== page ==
Matt Zambrano knows what it’s like to live the life of a committed artist in New York City.
Since moving to the East Coast from his native Colorado more than a year ago, Zambrano has accepted all manner of odd jobs to support his craft as an actor, writer, poet and performer. The graduate of the University of Colorado-Boulder and defunct National Theatre Conservatory at the Denver Center for the Performing Arts has worked catering gigs and served as a ticket taker at the Statue of Liberty. He even has had a lead on a job selling footie pajamas for the holiday season.
It’s the type of hustling that Zambrano shares with the lead character in the comedy “The Santaland Diaries,” a one-man, one-act show by Joe Mantello based on an essay by David Sedaris. The story details Sedaris’ stint working as a Christmas elf at Macy’s department store after moving to New York in the 1980s. Intent on building a breakout career as a writer, Sedaris accepts the post as a stopgap measure to make a little money on the side while keeping alive his artistic dreams.
It’s a lifestyle that’s much more familiar to Zambrano than when he first took the role of Crumpet the Elf for the Boulder Ensemble Theatre Company’s annual production of “Santaland” three years ago. Since he first took on the role at The Dairy Center for the Arts in 2012, he has packed up and moved to the big city to try his luck as an artist.
That life experience has made all the difference in bringing the character to life, Zambrano insists.
“I’ve lived in New York. I’ve become a resident of New York,” said Zambrano, who has returned to Denver to play Crumpet for a third time. “There’s the aspiration that so many artists have — ‘I’m going to move to New York and just make it.’ Once reality sets in, it becomes a different story. Like the character in the play, I’ve had to find these little piecemeal jobs in order to try to become the artist that I’d like to be.”
That life experience adds yet another dimension to a show that’s become a modern holiday staple for theater audiences in the metro area. The show ran at the Bug Theatre in Denver for a decade, with Gary Culig playing the featured role of Crumpet. The BETC picked up the tradition six years ago, with Colorado Shakespeare Festival vet Geoffrey Kent starring for the first three years. Zambrano took up the elfin mantle in 2012, and the show has since expanded beyond the BETC’s standard geographical boundaries.
After Zambrano performed as Crumpet at The Dairy Center in Boulder for his first year in the tights and elf shoes, the show headed to the Denver Center for the Performing Arts. It ran at the Garner Galleria last year, and the production will run this year at the Jones Theatre, a venue that’s become the home for the Denver Center’s Off-Center@The Jones program. That lineup features comedy, improv and other nontraditional theatrical fare designed to appeal to a different brand of theater audience.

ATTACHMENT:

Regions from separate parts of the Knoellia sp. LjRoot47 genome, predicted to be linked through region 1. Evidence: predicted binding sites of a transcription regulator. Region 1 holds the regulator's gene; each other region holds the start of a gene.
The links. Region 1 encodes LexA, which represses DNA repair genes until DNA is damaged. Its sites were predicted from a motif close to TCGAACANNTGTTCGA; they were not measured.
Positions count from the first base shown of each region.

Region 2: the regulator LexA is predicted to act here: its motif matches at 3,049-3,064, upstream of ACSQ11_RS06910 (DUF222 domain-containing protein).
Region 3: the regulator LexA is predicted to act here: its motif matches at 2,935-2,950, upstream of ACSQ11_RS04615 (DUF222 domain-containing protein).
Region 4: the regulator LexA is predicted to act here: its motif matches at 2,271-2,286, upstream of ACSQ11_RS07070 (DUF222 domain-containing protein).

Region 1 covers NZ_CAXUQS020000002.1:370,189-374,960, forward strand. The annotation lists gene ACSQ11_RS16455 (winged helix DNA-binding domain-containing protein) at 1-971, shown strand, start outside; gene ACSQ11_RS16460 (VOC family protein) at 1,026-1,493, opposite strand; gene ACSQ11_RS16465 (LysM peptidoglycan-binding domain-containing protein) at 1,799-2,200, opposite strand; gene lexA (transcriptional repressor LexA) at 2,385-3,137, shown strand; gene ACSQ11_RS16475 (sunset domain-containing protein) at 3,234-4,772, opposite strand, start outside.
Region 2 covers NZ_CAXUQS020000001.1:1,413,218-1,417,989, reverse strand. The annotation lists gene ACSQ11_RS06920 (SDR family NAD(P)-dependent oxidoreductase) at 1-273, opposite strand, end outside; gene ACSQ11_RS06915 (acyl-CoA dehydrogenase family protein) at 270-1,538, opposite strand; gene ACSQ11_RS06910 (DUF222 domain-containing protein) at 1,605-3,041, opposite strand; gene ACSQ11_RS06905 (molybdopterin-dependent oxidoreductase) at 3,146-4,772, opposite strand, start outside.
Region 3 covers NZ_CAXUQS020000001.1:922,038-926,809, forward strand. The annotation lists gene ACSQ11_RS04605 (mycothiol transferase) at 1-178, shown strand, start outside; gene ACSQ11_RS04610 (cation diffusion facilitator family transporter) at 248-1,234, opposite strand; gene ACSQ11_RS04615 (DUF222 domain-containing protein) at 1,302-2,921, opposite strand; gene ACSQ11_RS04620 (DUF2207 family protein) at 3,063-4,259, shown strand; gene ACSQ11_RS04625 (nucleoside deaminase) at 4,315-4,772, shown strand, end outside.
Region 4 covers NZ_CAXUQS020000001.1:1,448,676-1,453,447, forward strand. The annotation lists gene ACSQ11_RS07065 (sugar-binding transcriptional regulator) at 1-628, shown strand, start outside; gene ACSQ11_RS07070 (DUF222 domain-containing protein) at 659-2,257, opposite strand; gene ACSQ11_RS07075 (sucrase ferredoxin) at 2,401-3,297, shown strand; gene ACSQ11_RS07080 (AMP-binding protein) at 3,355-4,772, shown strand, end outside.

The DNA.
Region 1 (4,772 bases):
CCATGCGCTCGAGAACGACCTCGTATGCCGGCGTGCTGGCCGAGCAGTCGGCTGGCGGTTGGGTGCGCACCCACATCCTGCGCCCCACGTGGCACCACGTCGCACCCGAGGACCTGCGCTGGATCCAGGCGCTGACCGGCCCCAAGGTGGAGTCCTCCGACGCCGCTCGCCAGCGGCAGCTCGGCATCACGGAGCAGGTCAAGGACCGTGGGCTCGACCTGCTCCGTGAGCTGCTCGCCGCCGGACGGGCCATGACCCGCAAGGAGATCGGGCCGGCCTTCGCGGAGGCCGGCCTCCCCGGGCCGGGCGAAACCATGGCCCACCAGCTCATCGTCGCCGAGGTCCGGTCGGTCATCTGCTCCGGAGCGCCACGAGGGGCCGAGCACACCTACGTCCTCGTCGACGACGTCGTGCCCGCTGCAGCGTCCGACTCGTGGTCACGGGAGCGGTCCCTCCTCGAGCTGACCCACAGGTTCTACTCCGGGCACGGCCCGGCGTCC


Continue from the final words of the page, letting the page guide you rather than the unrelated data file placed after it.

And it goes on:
“The work that they’ve been doing has been to garner a new audience,” Zambrano said. “People coming to this show will see a marriage of an actual, produced play with a hip, contemporary, on-the-edge feel to it.”
That made the irreverent tone of “The Santaland Diaries” an ideal fit for the series, just as it has for the BETC in the past six years. While the tone and timbre of the show is a departure from the troupe’s regular fare, it also has offered an alternative to tackling the standard canon of Christmas stage titles. In the past two years, the traveling production also has exposed the work of the company to audiences beyond its home base in Boulder.
“It’s different from the programming that we do during the rest of the year. But part of what was really attractive about the piece when we first started doing it is that it’s much more true to who we are than to go out and do a saccharine, traditional holiday play,” said Stephen Weitz, BETC director and founding member. “It’s something that, artistically, we believe in.”
Audiences continue to believe in the show, as well, judging from its continuous 16-year tenure on local stages. The comedy’s intimate, confessional structure and its built-in opportunities for direct improv with audience members has made the show a reliable favorite for holiday theater crowds.
“In a show like this, I specifically ask questions and open it up,” Zambrano said. “If I see people getting up, or sneezing or if someone’s phone goes off, the improviser in me just can’t help but want to latch on to that and run with that.”
Zambrano must balance the duties of a traditional actor with a skill for working in the moment. It’s a brand of equilibrium that’ll continue to serve him well beyond the stage; indeed, it’s a valuable skill set for any artist looking to build a life in New York City.